Starting a Search Engine Campaign

Persuading customers to buy what you have to offer at the right time and right place is one of the biggest challenges for marketers. But paid search engines have turned the tables, making it easier and more cost-effective for customers to find you.

Paying for performance on top positions and relevant keywords on Overture and Google (and broader reach through syndicated partners AOL, MSN, Yahoo, Lycos, etc.) is a great testing ground for DMers to leverage their skills to harness this powerful customer acquisition tool. With limited risk, the results of a well-executed paid search engine marketing strategy will yield higher click-through and order-conversion rates than most direct response initiatives.

Since shoppers don’t turn to search engines for everything they buy, you need to determine whether your product/service makes sense to pay for keywords. Ask yourself these simple questions:

1. Is your product/service an impulse or considered purchase? Considered purchases, such as a pedestal sink, work best because the shopper generally needs time to make that buying decision based on brand, price, convenience, service, free shipping, faster fulfillment, bigger selection, hard-to-find or some other benefit. Determine which benefits encourage shoppers to buy from you as opposed to your competition.

2. Are your competitors buying on Google and Overture? The more competition you have on your keywords, the more aggressive you may need to be. Conversely, if your competitors aren’t buying keywords, is it because your product isn’t right for paid search engines or that they haven’t found search engine marketing, which creates a first-mover advantage for you?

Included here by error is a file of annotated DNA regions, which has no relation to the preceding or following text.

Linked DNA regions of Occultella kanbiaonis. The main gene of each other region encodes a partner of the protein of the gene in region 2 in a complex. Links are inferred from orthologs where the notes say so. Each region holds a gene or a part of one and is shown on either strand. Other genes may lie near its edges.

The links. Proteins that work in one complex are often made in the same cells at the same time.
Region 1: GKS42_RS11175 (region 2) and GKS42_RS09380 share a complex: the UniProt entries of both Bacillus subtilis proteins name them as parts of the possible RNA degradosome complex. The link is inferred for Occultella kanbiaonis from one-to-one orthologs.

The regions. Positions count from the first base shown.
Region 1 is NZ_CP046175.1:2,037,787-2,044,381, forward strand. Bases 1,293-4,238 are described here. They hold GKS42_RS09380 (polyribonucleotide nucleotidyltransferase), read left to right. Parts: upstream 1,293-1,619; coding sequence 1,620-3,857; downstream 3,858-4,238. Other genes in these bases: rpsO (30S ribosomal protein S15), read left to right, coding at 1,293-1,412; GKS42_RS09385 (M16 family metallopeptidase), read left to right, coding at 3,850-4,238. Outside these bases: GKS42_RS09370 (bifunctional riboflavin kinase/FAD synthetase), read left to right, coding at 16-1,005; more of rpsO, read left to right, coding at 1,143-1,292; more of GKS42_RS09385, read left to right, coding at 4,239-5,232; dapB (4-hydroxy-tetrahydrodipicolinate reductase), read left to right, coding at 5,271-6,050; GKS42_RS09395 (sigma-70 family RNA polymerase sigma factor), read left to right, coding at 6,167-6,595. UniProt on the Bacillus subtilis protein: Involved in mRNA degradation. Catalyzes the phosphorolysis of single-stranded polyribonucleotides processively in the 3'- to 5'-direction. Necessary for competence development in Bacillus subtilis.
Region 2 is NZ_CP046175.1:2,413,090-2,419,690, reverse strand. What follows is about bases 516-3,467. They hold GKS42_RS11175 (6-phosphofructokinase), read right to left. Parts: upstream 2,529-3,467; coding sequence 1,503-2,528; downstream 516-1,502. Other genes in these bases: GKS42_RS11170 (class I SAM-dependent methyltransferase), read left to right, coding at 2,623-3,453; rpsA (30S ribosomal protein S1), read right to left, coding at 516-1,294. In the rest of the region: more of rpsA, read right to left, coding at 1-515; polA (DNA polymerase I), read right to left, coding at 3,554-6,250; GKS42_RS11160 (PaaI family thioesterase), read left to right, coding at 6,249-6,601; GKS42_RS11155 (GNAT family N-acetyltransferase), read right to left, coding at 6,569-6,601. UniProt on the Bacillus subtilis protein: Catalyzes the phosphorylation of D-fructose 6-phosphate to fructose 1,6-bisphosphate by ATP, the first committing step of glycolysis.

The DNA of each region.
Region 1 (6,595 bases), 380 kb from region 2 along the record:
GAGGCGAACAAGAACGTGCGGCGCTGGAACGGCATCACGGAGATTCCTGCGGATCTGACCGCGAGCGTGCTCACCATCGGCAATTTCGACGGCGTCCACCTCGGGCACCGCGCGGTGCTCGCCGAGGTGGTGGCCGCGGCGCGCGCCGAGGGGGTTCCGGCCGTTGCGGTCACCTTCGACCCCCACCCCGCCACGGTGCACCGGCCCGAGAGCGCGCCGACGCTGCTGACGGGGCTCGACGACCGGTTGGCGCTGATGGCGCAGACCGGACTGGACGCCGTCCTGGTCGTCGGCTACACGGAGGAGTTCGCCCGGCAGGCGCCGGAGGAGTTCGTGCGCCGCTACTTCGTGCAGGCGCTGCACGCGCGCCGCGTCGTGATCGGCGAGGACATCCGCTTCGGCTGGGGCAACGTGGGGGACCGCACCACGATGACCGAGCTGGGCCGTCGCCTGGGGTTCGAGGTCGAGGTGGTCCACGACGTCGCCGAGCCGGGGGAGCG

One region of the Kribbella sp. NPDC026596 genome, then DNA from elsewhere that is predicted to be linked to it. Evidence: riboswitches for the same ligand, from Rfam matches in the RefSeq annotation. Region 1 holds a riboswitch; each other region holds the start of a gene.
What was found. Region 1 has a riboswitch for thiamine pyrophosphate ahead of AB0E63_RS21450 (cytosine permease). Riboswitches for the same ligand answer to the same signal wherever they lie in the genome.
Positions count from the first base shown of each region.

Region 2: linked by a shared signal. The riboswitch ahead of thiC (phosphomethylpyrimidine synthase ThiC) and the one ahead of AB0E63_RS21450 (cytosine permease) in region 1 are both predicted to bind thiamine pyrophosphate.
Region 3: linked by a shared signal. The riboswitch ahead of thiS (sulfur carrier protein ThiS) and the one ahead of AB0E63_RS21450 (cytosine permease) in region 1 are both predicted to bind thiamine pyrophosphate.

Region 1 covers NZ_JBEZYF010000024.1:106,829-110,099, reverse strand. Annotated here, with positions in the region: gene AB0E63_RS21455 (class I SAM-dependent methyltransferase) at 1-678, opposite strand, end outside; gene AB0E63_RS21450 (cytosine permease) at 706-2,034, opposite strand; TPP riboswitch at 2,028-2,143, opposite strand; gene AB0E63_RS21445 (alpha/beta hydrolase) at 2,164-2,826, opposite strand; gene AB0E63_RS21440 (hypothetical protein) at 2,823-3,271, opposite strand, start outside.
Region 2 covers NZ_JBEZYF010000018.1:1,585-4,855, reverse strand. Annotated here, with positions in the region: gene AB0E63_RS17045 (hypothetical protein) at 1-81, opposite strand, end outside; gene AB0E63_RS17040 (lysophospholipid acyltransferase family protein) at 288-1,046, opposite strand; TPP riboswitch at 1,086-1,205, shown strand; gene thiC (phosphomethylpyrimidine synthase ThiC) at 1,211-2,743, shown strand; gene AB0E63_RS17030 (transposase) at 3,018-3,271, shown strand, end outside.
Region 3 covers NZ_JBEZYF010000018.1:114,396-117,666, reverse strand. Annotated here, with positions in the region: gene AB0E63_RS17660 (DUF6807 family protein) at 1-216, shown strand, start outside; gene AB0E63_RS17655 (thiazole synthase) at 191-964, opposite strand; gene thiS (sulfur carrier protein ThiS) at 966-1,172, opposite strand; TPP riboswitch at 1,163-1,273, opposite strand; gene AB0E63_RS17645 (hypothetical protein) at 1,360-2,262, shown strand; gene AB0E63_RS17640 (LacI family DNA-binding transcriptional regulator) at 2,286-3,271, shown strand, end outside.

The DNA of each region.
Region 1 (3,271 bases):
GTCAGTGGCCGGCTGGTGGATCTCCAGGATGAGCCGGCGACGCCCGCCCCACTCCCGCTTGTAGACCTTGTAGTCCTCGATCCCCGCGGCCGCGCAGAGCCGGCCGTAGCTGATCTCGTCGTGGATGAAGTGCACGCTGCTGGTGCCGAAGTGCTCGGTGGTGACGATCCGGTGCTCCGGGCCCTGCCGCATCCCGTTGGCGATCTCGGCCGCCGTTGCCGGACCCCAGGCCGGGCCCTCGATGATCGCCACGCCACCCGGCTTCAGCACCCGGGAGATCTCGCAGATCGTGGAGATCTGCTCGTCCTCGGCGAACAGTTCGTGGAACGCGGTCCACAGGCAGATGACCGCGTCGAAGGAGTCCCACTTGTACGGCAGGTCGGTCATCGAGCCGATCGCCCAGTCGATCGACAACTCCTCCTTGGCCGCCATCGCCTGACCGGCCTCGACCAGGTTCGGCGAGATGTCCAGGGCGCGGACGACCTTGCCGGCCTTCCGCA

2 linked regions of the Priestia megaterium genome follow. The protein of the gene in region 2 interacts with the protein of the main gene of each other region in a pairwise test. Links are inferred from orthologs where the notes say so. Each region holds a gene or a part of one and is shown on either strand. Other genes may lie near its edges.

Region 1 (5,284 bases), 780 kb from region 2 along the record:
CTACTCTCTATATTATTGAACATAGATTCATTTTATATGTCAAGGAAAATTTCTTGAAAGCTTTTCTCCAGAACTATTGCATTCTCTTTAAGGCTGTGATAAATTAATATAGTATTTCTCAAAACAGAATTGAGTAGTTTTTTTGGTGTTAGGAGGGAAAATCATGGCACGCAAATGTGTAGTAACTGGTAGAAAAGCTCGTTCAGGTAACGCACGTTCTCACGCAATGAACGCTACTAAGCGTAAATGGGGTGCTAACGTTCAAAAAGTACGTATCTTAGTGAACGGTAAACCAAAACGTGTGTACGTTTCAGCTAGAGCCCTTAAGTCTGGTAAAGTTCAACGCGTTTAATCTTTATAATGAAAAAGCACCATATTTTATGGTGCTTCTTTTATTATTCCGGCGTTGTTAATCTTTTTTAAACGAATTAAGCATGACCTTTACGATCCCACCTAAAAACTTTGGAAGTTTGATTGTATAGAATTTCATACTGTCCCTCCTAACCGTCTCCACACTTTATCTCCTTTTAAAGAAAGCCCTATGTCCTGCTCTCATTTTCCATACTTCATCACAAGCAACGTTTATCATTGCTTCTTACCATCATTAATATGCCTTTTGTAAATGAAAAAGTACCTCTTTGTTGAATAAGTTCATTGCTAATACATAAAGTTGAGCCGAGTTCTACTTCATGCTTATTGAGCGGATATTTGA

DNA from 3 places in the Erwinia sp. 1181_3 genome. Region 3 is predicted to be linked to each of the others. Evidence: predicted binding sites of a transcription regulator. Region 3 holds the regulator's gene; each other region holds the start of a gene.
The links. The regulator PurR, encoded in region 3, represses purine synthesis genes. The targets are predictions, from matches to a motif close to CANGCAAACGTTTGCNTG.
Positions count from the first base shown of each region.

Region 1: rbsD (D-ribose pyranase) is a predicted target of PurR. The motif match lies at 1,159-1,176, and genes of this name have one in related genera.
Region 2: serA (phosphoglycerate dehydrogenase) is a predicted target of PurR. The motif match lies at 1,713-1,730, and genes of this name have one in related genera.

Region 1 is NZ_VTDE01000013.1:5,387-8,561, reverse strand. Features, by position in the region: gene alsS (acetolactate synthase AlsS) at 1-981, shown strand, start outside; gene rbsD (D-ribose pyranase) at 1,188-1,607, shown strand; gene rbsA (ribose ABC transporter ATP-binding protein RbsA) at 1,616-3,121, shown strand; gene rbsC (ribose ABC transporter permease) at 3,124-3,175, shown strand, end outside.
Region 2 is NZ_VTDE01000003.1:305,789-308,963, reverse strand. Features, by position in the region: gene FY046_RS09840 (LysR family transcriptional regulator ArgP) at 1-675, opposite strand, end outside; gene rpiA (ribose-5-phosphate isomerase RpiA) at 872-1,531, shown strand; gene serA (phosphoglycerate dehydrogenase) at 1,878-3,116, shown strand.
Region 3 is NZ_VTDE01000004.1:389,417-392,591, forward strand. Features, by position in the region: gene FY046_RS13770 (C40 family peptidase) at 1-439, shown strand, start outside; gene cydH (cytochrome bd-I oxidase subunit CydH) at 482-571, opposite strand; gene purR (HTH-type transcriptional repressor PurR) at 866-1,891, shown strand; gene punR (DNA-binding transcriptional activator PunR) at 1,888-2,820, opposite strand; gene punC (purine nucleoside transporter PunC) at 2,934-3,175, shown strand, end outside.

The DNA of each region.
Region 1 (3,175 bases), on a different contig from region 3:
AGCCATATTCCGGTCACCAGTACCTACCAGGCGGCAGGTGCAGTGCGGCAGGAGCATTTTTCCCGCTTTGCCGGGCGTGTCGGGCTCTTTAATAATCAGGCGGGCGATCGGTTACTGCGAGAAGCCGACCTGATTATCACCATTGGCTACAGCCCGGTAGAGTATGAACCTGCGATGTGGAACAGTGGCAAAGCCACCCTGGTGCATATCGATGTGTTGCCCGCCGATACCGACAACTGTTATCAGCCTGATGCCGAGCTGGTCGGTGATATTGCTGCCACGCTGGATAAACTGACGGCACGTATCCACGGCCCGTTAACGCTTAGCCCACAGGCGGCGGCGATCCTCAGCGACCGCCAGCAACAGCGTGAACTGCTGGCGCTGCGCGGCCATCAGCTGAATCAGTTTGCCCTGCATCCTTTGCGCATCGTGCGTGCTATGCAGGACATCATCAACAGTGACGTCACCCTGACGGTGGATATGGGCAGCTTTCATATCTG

3. Do you have a well-designed Web site that provides a convenient, professional, secure shopping experience with easy navigation and good functionality to convert browsers to buyers? An inadequate site will turn shoppers away regardless of how much is spent on marketing to drive them there.

4. Do you understand the differences between paid search engines and traditional search engine optimization services? To become more competitive, buying top positions on relevant keywords usually is necessary or can augment an SEO campaign. However, many advertisers have been burned by the over-promise of the SEOs. Be careful, check references and negotiate performance-based contracts, if appropriate, to prevent unpleasant surprises later.

After resolving these questions, you are ready to follow these steps and apply your DM skills to begin a paid search engine marketing strategy:

Step 1: Create and refine your keyword list. If you haven’t discovered the Term Suggestion Tool from Overture (, spend time thinking of keywords related to your business. What keywords would a shopper search to find your product? Type in these keywords, and see other suggestions and evaluate the keywords based on relevancy and volume of searches.

More relevant keywords with lower volume searches like “Kohler pedestal sink” with 117 searches in July 2002 tend to be more specific and deliver a better-quality customer for a retailer selling high-end home furnishings than “pedestal sink” with more than 3,000 searches. Remove keywords that have more than one meaning such as “St. Thomas” (more than 29,000 searches), which is a destination as well as a bath product manufacturer, and find more specific phrases such as “St. Thomas sink” (117 searches).

If you have multiple categories/departments, building your keyword list can grow overwhelming. Group keywords by category/department. Within each department, consider breaking your list into tiers, placing your most specific keywords in tier one and broader terms in tier two, etc. Once you build this list, it can be used for Overture and Google.

Step 2: Write powerful direct marketing copy for your headline and text descriptions. This process is like writing teaser copy on the outside of an envelope for a direct mail campaign or the subject line of your e-mail newsletter to encourage the user to open the e-mail. The same principles apply with search engine listings. You have a split-second to set yourself apart from competitors. Review your competitors’ text descriptions and try to differentiate your message. Include selling benefits such as “Free Shipping,” “Low Prices” or “Shop in the Privacy of Your Home.”